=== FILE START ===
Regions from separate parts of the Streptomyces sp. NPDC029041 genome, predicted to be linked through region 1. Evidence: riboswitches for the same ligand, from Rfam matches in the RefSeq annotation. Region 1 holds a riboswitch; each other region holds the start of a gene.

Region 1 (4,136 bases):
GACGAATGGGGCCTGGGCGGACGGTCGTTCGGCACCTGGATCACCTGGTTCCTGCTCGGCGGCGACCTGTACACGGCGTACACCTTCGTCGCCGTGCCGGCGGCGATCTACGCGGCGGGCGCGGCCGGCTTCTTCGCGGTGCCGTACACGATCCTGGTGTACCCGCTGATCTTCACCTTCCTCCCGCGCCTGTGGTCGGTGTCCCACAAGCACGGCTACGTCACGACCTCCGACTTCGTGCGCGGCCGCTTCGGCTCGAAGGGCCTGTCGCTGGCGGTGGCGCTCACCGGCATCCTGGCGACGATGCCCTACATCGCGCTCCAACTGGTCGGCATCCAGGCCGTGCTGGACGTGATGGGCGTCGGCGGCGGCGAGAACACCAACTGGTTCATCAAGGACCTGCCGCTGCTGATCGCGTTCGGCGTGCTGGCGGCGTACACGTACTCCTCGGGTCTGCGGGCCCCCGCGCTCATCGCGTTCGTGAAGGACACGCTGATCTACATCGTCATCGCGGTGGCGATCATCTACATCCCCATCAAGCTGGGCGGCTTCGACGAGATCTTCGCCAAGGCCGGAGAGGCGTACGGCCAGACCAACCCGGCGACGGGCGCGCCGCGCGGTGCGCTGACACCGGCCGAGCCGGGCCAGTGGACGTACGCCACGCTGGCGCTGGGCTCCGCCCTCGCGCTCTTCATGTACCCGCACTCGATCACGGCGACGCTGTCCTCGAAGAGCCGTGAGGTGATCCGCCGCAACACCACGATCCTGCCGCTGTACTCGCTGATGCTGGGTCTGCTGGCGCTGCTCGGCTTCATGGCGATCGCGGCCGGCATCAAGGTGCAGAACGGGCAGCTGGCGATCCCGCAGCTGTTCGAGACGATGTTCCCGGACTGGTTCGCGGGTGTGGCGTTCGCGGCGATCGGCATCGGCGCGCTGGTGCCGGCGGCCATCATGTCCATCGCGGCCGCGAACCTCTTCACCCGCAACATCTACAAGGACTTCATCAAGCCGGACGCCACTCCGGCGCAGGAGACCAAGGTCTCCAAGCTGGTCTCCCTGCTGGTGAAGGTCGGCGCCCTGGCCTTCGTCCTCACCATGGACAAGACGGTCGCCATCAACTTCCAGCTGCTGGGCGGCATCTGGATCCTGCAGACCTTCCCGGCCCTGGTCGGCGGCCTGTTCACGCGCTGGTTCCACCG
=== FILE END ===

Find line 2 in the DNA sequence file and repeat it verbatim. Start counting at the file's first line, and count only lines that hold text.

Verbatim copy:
Region 1 (4,136 bases):